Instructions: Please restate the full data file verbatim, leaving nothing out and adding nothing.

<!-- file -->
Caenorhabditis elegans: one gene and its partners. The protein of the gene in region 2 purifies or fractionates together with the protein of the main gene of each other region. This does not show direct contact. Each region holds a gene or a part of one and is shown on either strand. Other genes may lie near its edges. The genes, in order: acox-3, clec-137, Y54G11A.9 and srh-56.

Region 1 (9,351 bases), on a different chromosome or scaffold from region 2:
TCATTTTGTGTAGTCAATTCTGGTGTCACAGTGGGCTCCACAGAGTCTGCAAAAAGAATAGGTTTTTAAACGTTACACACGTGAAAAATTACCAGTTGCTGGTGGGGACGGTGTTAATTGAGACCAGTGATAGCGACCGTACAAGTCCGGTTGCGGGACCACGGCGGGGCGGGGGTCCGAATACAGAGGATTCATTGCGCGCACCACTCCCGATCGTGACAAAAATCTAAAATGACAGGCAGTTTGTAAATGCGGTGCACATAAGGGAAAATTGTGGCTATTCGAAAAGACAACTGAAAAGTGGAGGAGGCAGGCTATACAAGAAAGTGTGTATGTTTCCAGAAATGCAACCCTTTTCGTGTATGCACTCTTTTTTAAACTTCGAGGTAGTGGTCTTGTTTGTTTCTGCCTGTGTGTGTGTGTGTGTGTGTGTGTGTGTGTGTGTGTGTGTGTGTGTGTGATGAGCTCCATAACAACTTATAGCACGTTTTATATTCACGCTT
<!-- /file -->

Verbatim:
Caenorhabditis elegans: one gene and its partners. The protein of the gene in region 2 purifies or fractionates together with the protein of the main gene of each other region. This does not show direct contact. Each region holds a gene or a part of one and is shown on either strand. Other genes may lie near its edges. The genes, in order: acox-3, clec-137, Y54G11A.9 and srh-56.

Region 1 (9,351 bases), on a different chromosome or scaffold from region 2:
TCATTTTGTGTAGTCAATTCTGGTGTCACAGTGGGCTCCACAGAGTCTGCAAAAAGAATAGGTTTTTAAACGTTACACACGTGAAAAATTACCAGTTGCTGGTGGGGACGGTGTTAATTGAGACCAGTGATAGCGACCGTACAAGTCCGGTTGCGGGACCACGGCGGGGCGGGGGTCCGAATACAGAGGATTCATTGCGCGCACCACTCCCGATCGTGACAAAAATCTAAAATGACAGGCAGTTTGTAAATGCGGTGCACATAAGGGAAAATTGTGGCTATTCGAAAAGACAACTGAAAAGTGGAGGAGGCAGGCTATACAAGAAAGTGTGTATGTTTCCAGAAATGCAACCCTTTTCGTGTATGCACTCTTTTTTAAACTTCGAGGTAGTGGTCTTGTTTGTTTCTGCCTGTGTGTGTGTGTGTGTGTGTGTGTGTGTGTGTGTGTGTGTGTGTGTGTGATGAGCTCCATAACAACTTATAGCACGTTTTATATTCACGCTT